In conclusion, after spending hours upon hours of my life on-line reviewing this problem of dead Canon Pixma printers, I'm wondering if Canon should be held responsible for this as a defect. I mean, seriously, there are a LOT of people out there that have dead PIXMA's out there for no apparent reason (at least I know what I did wrong). :-\\
Okay, so any thoughts on possible repairs? Any at all?? Or how about thoughts on Canon being held accountable to some degree. I sincerely think this has more to do with a general engineering problem that involves poorly-written software code responding to incidental day-to-day environmental effects, like, printing documents and suddenly the printer dies for no apparent reason, for example. For whatever reason, there are lots and lots of those out there.
It has long been reported on this web site and several others that the worst thing you can do is put a "probably Bad" printhead from one printer into another printer,... especially after you have seen that head "KILL" the printer to the point where it won't even power on.
The failure mechanism is as follows; The printhead is used when it is low on ink or one ink has totally gone dry and the owner continues to try and print large documents or photos. This overheats the printhead and can cause one or more nozzles to burn out. Sometimes the burn is so bad that it "Short circuits" the head and large current flows. The engineers new about this problem so the built into the logic board and the head an "Over Current" protection sensor. This sensor shuts down the system and "Won't allow" the unit to power on. They do this to protect everything they can sinc they know if they have such a short and the next person tries to power the unit on it could melt the entire printer. People that have had this problem think it is only the AC adapter and buy a new one,..but that won't work either. The AC adapter will still deliver enough low voltage to energize the logic and the logic sees the short and will not allow the power to come on.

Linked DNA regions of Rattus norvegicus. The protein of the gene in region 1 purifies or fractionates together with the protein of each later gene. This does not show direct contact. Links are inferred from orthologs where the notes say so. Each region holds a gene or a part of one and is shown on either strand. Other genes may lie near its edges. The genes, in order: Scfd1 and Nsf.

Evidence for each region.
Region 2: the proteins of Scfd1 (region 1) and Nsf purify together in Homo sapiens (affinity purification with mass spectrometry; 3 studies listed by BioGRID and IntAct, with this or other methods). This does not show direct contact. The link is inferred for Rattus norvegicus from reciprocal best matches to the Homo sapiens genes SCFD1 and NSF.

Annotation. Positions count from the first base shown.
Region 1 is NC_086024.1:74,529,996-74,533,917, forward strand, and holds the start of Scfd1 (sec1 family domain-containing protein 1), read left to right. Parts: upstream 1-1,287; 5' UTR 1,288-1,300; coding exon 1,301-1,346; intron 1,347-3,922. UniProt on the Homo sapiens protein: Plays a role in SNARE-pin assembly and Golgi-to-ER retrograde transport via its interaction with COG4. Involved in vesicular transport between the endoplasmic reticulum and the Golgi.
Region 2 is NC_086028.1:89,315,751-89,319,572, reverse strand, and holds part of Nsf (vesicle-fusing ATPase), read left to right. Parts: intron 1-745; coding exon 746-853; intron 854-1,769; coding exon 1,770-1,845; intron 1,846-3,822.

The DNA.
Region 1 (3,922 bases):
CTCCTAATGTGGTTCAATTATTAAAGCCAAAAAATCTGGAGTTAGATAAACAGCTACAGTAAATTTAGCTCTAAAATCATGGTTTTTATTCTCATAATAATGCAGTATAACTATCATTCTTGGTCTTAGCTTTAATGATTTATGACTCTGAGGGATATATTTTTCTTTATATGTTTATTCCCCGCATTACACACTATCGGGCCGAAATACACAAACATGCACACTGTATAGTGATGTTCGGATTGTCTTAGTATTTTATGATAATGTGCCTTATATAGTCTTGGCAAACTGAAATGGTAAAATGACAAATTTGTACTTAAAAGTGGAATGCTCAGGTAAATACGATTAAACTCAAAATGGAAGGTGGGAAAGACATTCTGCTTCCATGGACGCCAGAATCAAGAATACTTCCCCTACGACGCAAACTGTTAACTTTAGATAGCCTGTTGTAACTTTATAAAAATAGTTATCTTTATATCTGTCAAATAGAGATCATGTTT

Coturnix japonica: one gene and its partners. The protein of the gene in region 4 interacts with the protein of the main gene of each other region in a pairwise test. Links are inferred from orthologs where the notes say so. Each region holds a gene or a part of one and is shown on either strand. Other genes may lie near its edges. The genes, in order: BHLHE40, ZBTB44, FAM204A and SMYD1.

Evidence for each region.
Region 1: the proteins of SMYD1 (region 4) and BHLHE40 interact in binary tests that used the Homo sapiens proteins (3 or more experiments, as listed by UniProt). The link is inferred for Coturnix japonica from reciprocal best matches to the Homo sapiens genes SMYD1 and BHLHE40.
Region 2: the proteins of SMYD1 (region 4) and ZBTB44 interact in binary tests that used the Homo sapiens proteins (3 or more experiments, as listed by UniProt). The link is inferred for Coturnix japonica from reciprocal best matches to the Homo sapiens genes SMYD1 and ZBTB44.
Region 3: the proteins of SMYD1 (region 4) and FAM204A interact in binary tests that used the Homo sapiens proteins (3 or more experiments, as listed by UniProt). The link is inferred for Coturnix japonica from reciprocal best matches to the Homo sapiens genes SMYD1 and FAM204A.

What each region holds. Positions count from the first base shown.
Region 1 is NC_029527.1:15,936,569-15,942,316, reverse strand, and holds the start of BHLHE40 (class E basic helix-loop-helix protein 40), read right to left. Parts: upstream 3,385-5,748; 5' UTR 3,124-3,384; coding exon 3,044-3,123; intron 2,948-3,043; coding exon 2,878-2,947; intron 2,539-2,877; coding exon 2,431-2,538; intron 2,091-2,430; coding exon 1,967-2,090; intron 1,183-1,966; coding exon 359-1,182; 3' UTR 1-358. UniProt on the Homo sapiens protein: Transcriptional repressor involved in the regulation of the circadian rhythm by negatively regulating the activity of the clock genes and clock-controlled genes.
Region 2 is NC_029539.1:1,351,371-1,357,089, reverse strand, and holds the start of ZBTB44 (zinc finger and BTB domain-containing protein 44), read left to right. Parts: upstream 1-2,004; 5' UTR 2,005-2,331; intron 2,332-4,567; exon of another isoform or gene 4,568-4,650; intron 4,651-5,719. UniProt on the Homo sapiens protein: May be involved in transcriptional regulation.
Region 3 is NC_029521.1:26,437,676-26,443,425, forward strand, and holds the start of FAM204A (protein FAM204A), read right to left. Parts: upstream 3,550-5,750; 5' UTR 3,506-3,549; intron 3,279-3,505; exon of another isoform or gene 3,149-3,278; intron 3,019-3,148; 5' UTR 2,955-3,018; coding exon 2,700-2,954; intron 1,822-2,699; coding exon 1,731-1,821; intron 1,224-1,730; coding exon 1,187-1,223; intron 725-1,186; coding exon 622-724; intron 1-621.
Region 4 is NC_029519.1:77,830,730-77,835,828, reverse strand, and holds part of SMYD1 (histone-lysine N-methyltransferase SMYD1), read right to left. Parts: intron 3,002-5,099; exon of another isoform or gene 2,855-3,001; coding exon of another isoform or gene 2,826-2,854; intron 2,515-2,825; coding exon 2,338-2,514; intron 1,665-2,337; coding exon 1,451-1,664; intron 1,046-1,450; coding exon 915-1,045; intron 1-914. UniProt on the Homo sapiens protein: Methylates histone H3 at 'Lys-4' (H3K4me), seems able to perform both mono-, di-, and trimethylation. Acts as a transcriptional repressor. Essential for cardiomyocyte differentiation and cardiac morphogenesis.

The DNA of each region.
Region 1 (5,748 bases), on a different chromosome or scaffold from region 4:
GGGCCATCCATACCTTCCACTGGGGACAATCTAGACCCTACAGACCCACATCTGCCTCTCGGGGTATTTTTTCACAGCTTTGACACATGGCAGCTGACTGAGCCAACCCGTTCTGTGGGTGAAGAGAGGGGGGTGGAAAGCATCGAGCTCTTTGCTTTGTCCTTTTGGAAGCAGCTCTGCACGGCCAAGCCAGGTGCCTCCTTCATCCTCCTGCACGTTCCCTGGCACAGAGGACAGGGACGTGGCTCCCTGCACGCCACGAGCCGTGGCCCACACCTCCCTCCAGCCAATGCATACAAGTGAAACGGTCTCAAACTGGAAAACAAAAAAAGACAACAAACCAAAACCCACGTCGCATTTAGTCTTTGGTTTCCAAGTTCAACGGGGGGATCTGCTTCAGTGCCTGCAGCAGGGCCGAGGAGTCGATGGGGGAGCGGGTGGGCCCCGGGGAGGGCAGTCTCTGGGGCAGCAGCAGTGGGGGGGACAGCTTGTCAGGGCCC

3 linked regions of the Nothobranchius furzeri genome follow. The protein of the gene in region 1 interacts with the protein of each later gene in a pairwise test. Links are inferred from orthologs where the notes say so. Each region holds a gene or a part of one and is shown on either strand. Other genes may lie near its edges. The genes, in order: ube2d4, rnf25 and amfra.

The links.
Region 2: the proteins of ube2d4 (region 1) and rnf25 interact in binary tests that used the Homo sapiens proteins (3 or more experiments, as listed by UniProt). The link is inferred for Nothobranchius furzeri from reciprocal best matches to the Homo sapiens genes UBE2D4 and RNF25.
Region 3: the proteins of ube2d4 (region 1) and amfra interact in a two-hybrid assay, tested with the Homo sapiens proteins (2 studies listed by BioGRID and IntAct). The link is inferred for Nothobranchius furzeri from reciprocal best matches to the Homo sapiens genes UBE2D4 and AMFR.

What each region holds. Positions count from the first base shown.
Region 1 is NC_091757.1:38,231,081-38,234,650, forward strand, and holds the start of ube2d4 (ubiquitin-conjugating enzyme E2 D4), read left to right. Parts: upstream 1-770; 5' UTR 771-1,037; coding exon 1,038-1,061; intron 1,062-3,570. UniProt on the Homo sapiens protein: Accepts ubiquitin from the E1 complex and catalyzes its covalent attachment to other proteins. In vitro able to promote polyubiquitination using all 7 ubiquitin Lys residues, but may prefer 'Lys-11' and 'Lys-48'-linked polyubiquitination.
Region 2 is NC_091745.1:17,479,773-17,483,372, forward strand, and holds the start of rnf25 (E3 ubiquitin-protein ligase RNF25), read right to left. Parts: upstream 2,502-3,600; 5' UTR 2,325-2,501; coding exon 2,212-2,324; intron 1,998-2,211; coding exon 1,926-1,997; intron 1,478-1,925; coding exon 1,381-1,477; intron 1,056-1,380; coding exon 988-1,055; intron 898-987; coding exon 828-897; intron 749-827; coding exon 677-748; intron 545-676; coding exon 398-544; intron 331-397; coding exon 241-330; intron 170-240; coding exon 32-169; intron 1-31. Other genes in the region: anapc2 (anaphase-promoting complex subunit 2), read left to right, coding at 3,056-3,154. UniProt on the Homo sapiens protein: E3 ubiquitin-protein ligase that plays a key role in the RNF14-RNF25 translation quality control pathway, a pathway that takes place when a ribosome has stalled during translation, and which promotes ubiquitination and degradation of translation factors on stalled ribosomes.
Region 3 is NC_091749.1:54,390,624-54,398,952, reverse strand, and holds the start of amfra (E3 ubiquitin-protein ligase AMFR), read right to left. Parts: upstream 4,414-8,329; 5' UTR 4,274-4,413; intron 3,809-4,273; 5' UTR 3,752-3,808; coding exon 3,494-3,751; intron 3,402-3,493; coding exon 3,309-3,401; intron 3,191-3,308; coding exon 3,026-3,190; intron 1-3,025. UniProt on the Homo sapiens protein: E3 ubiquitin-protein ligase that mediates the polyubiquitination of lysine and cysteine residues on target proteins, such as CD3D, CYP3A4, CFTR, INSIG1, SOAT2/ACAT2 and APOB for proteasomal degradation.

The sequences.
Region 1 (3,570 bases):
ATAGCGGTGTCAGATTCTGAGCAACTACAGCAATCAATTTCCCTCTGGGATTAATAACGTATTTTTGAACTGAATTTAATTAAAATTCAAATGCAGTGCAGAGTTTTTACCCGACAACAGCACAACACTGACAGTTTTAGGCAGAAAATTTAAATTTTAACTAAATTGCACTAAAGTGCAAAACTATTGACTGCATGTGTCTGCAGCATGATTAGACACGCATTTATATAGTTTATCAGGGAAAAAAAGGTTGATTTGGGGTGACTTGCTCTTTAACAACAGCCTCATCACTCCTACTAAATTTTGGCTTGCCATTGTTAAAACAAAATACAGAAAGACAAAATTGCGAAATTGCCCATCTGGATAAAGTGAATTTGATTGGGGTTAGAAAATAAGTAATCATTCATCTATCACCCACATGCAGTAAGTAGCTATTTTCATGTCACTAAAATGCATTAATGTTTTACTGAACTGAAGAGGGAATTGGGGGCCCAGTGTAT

One thing to do to test if this is a permanent short is to pull out the printhead and unplug the power for 5 minutes,..then without the head plug the power back and try and turn it on. If it comes on you are lucky,..if not,..you've learned a lesson.
My MP600 died, i already pull out the power supply and test with the multimeter but i don't know if i do right.
I use the cd3ka method:
Blk & Blu = 0v common
Wh & Brn = 0v
Wh & Red = 0v
Wh & Yel = 0v
So, if i do right the power supply is dead?
I suggest that Canon could have routed their circuit protection differently rather than making the entire logic board (and subsequently making the printer) now completely useless - it wouldn't have been hard to do. A simple 'reset' button is the first thing that comes to mind.